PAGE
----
In it, but not of it. TPM DC

Hours after Republican presidential nominee Donald Trump delivered high praise for Vladimir Putin, House Speaker Paul Ryan had only harsh criticism for the Russian president and not a whole lot of praise for his own nominee.

"Vladimir Putin is an aggressor that does not share out interests. Vladimir Putin is violating the sovereignty of neighboring countries. It certainly appears that he is conducting state-sponsored cyber attacks on what appears to be our political system," Ryan said at his weekly press conference in response to a question from TPM. "That is not acting in our interests."

Pushed further, Ryan would not say if he was concerned about Trump's affinity for Putin.

"I made my points about Putin clear. I will just leave it at that," Ryan said.

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Do no harm.

That appears to be the mantra of GOP leaders as they barrel toward the November election –still optimistic they can hold onto their Senate majority and preserve their historic majority in the U.S. House of Representatives– even as their nominee Donald Trump remains an unpredictable force at the top of their ticket.

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After a crushing primary defeat last month, Rep. Tim Huelskamp (R-KS) is as disenchanted as ever with his party's leadership in Congress.

Huelskamp, a member of the uber-conservative House Freedom Caucus, has had a strained relationship, to put it mildly, with House GOP leaders for years. He was on the outs under then-Speaker John Boehner (R-OH), and his relationship with Speaker Paul Ryan (R-WI) has been frosty.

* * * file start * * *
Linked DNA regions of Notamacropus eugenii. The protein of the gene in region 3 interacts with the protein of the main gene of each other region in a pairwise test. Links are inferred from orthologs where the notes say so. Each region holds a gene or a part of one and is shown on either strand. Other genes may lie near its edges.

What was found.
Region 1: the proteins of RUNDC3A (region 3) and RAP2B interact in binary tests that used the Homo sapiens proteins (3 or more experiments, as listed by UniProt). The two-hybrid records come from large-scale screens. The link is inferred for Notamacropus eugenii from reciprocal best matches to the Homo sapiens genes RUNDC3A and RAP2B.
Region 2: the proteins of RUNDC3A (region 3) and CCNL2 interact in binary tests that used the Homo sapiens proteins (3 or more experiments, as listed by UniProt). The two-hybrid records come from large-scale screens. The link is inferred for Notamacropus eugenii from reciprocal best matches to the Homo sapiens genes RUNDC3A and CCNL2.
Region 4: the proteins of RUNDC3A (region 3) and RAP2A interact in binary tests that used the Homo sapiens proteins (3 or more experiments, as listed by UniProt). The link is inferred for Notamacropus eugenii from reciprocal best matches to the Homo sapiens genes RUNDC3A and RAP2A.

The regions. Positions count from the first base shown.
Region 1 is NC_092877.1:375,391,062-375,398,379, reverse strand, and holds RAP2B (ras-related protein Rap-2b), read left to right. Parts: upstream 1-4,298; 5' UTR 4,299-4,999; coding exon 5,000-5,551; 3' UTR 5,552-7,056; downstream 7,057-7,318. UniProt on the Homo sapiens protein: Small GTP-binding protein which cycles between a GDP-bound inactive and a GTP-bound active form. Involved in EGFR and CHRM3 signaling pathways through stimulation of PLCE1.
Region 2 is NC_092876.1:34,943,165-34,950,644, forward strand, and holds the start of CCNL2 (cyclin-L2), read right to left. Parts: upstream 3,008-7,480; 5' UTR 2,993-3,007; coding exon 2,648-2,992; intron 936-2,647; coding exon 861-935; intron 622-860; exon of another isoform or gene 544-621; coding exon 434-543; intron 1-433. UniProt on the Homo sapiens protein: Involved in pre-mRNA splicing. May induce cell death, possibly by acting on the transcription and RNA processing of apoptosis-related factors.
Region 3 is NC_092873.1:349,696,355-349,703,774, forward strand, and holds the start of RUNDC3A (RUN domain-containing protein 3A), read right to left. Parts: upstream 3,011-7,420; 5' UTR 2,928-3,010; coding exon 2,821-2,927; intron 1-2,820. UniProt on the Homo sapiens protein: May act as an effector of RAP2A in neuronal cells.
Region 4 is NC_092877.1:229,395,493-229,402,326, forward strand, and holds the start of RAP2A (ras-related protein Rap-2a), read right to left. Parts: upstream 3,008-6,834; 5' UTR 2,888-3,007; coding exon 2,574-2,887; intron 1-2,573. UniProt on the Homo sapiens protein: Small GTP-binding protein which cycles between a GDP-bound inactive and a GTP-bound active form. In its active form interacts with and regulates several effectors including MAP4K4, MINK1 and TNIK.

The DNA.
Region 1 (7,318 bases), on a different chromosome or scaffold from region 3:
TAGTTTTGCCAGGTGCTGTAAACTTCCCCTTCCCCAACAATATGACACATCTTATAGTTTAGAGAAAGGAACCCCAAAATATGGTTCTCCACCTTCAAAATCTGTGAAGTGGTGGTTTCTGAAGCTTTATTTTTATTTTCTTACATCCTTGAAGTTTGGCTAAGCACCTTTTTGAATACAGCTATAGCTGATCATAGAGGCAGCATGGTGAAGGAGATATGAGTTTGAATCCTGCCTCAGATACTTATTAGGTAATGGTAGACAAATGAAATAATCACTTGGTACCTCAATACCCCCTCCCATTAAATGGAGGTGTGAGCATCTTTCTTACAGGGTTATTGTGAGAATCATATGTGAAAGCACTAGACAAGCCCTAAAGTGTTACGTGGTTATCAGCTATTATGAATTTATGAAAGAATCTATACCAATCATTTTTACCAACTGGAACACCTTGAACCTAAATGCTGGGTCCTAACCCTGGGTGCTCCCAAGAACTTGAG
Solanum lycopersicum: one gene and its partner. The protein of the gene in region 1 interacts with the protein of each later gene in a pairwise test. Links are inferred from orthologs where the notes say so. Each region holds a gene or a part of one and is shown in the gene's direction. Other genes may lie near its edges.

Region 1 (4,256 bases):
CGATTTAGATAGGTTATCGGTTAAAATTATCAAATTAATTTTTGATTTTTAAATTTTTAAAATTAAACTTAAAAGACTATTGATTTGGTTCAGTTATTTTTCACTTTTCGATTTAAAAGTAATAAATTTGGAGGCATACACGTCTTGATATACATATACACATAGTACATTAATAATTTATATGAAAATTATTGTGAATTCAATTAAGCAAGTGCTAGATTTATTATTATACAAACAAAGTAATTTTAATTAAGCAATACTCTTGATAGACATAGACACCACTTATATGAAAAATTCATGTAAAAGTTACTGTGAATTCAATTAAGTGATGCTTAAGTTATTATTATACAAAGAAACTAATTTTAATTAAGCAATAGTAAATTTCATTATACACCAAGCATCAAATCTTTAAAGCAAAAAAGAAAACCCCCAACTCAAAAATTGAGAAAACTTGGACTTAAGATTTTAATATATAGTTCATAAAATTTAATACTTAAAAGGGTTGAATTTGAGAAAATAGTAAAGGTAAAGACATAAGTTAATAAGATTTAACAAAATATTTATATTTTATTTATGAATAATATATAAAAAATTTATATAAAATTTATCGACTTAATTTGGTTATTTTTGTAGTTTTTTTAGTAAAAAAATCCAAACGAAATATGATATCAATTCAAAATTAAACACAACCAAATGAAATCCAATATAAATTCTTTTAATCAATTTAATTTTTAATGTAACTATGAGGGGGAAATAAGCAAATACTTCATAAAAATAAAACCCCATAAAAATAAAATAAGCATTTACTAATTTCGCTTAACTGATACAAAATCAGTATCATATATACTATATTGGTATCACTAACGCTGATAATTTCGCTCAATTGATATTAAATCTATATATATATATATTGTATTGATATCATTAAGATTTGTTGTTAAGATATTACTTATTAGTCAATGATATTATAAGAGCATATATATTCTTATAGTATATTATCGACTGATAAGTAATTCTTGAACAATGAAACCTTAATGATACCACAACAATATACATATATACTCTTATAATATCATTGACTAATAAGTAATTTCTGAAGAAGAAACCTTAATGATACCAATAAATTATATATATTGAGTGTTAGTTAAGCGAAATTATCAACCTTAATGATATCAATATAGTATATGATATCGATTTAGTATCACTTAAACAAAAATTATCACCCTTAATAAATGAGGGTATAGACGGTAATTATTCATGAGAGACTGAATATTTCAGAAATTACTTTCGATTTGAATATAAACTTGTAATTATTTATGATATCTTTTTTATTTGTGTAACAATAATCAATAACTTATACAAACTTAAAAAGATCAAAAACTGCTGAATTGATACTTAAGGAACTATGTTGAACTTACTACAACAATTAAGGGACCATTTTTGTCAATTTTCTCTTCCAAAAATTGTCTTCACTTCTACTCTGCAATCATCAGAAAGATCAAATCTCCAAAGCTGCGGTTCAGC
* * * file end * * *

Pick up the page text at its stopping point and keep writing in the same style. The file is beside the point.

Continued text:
With his seat already lost and his term wrapping up in January, Huelskamp did not hold back in a Wednesday interview with TPM in the Capitol. In particular, he had some harsh words for Ryan over how the appropriations process has played out in Congress.

"It's leadership's fault. They decided not to move appropriations bills through so here we are in September having to do a CR. Why? Don't forget it's because they didn't do the full appropriations," Huelskamp said. "It's what Boehner did. What's the difference?"

As Republicans return from a seven-week recess, Congress now is grappling with keeping the government funded through the election. Originally, Republican leaders in both the House and Senate had pledged to get back to "regular order" and pass spending bills through committee before bringing them to the floor.

Disagreements within GOP ranks as well as controversial amendments over LGBT rights halted that process and has brought members to the point where they may have to pass a continuing resolution.

Huelskamp lost his election earlier this summer in part because of his hardline conservative votes against items like the farm bill, which was of great importance to his district. He had also been thrown off of the Agriculture Committee under Boehner's reign and begged Ryan to publicly promise to restore him to the post, which Ryan said was up to the House Steering Committee.

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For months, Donald Trump has gloated about being on the winning end of a political system where elected officials owe their major donors favors. But now Trump is distancing himself from the pay-to-play world as he faces scrutiny over a major donation he made in support of Florida Attorney General Pam Bondi as her office was weighing whether to sue Trump University.

Since embarking on his presidential campaign, Trump has boasted about his history of making major contributions to politicians of both parties -- contributions he said are part of a “game” that he has been on the “other side all of my life.”